Tuesday, March 22, 2005

i've never even tried grits

i've had so many conversations about why people say the things they do. why we pronounce things like we do, how we say certain phrases, and what they mean, and why the region where we live or were raised makes such a huge difference. i was inspired to think about it again from a post i read on jeff's blog today.

when i first moved in with ashley, i found myself constantly wondering what she was talking about. there were numerous circumstances where i would have to tell her i had no idea what she was talking about. we used to joke around and say that i couldn't understand her at all because i'm a city girl and she's a country girl. but the truth is, i was born and raised in a city with no more than 40,000 people. that's not exactly big city. it's still amazing to me that we grew up living an hour and a half away from each other, but we talk so differently.

so i've decided to write down a few of the words or phrases that have made me feel like a northerner. these are things that i don't say, but many of my friends or people i've met do. some of them i had never heard until recently and even then i had to ask about them. i'm sure there are some of you out there who know exactly what i'm talking about.

words
fixin' to (meaning: getting ready to)
ya'll (meaning: you all)
ain't
vienna sausages (pronounced: vy-annies)
florida (pronounced: flarda)
hankerin' (meaning: craving)
high-falutin (meaning: high class)
bout to (meaning: about to)
ain'tcha (meaning: aren't you)
warsh (meaning: wash)
betwixt (meaning: between)
you-uns (meaning: you (plural))
taters (meaning: potatoes)
wuter (meaning: water)

phrases
was it any count? (meaning: was it any good?)
gussied up (meaning: dressed up)
how in the sam hill? (meaning: how in the world)
i gotta pee like a race horse. (meaning: i have to pee)
hunker down. (meaning: duck down)
sure as God made 'em. (meaning: yes, i'm sure)
pitched a fit and fell into it (meaning: threw a tantrum)
nekkid as a jaybird. (meaning: naked)
slow as molasses. (meaning: slow)
looks like he got beat with an ugly stick. (meaning: he's ugly)
easy as nailin' jello to the wall. (meaning: not easy)

words that are pronounced different
pie
ice
bye
lie (or any word with a long i sound)
pool

20 comments:

Anonymous said...

pole cat = skunk

robyn said...

pulpit - poolpit? - word that's said differently... :) that one was for you, jeremy!

amy said...

how in the world could i have forgotten that? that was one of the biggest amazements of 2004!!!!
i think it's actually pool pit. there's definitely a space between the words...that's why it was so confusing.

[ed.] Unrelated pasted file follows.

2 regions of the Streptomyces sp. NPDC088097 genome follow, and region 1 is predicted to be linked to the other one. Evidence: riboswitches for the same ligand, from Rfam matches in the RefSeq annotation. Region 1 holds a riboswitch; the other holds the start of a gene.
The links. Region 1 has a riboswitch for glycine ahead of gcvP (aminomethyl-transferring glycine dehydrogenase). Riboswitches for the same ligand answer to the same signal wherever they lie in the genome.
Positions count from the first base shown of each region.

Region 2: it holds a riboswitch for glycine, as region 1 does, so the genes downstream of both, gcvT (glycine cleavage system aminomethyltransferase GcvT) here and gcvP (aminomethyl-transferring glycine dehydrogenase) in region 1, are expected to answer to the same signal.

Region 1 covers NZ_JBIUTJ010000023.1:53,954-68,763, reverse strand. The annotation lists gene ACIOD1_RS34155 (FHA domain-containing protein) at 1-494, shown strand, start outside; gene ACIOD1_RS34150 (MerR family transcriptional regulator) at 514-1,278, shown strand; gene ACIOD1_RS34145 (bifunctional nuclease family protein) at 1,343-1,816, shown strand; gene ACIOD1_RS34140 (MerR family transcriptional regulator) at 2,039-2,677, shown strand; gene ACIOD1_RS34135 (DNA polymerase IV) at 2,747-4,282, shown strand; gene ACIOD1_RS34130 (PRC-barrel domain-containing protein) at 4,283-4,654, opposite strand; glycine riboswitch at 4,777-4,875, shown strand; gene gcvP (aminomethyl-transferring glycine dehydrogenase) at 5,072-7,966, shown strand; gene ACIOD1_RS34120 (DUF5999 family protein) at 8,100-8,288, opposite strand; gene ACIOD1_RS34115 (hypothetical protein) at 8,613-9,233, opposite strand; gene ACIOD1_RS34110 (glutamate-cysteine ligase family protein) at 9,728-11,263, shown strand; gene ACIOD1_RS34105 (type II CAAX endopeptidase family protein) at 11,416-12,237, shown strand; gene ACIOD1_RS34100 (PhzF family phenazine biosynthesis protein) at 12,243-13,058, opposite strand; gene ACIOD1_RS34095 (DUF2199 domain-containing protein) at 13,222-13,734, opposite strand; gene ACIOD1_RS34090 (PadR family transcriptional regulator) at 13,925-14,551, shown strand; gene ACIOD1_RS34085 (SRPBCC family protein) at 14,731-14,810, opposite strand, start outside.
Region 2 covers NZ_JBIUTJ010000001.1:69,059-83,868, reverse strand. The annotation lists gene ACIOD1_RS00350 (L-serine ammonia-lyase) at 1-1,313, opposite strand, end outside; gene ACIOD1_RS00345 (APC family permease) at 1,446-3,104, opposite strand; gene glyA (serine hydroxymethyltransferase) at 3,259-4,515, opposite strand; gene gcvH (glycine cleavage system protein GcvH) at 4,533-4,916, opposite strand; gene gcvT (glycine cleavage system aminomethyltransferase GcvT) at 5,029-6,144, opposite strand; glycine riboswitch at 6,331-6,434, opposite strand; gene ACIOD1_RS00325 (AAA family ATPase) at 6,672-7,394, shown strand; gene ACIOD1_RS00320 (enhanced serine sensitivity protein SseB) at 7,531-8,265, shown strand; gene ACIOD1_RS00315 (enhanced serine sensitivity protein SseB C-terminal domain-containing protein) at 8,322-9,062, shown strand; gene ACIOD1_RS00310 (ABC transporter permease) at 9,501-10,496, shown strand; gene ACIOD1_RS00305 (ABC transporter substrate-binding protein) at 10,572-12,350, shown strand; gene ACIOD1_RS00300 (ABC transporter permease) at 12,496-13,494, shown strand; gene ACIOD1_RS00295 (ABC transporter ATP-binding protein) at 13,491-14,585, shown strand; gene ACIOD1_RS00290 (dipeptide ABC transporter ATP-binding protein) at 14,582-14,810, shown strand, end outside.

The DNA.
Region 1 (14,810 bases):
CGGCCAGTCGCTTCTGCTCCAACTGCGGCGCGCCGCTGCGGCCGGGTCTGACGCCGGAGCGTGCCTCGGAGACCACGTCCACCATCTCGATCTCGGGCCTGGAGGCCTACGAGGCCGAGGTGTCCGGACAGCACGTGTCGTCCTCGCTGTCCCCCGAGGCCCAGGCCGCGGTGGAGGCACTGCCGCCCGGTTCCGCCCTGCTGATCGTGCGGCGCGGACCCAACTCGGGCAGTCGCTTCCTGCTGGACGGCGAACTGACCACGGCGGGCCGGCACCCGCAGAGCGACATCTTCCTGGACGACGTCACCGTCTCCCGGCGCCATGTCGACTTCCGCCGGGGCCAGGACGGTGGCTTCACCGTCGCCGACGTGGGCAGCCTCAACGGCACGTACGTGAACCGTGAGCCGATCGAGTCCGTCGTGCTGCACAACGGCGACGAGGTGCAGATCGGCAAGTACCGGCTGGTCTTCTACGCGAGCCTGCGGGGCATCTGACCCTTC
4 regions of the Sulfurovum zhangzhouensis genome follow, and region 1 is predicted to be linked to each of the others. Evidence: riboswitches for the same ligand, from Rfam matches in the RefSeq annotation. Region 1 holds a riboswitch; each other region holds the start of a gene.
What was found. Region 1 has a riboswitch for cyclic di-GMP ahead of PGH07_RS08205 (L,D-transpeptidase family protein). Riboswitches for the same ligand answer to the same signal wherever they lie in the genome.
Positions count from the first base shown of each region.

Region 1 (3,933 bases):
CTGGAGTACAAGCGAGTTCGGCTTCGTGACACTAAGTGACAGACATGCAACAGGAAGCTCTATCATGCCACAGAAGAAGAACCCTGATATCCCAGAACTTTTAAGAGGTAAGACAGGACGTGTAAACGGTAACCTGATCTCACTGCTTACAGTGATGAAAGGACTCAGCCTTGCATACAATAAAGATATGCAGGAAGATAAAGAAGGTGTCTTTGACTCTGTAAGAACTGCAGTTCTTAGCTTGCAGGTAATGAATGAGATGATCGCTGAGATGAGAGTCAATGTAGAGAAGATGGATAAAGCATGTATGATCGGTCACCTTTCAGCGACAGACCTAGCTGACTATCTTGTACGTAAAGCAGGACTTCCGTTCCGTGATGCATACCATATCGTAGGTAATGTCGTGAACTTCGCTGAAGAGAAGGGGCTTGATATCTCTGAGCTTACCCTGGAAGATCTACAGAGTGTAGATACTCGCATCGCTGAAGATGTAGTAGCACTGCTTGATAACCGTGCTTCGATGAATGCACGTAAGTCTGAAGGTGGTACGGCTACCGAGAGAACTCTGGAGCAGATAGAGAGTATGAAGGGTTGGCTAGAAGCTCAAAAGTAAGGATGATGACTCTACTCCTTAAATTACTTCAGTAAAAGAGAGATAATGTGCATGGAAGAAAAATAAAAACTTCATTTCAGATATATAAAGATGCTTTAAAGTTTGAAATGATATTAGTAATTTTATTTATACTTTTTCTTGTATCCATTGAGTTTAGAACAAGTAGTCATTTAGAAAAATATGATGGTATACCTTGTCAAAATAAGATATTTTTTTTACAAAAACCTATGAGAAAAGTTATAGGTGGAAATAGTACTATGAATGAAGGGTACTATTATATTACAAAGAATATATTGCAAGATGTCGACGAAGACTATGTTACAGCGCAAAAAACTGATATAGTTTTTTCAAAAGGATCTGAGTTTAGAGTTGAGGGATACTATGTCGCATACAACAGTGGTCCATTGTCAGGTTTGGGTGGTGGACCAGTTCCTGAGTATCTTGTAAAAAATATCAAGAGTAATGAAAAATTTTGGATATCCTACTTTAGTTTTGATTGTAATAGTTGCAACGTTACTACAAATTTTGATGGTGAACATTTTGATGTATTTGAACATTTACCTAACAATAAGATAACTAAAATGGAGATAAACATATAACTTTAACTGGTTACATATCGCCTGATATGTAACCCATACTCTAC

jeff said...

I could add some words, but I'll refrain.

Having not been raised in KY all my life, I've noticed a couple different ways to say things.

robyn said...

weird - tonight in theology we talked about grits - not sure how it came up - but the discussion turned to grits... weird... and everyone was talking about how they liked their grits - it kind of grossed me out - i've never tried them either - but maybe i don't want to... sick... but strange that it would come up on the same day that it was your post title... (swell twighlight zone theme song...)

amy said...

jeff, i want to hear...please share.

robyn...that is weird. they served grits at camp and people thought i was weird because i'd never had them. they said there was no way i was from the south...sometimes...i wish it were true. :)

Jeremy said...

Thanks Robin for reminding everyone about the poolpit! Actually I have almost gotten out of that, I catch myself say pulpit but I don't want to I want to say poolpit. And hey they are vyenies or however you want to spell it. DON'T LET AMY FOOL YOU, SHE IS MORE COUNTRY THAN SHE LETS ON

emily said...

I think I could add some more too, but I may come back and post more than I am thinking of right now. Tonight I went to Subway to get a sandwhich the girl said well pronounced whale instead of well, as in expression to wow I can't believe that happened. I think I have always said welt, instead of well. I know there are more, I have many of these.

As for the grits, the summer I lived in east TN our house parents were from South Georgia, I guess those folks eat grits all the time. But we or at least I was made to eat grits, I guess that's a staple of Georgia food in Swainsboro. I think Grits are very gross, every Cracker Barrell experience, have to refrain from those Grits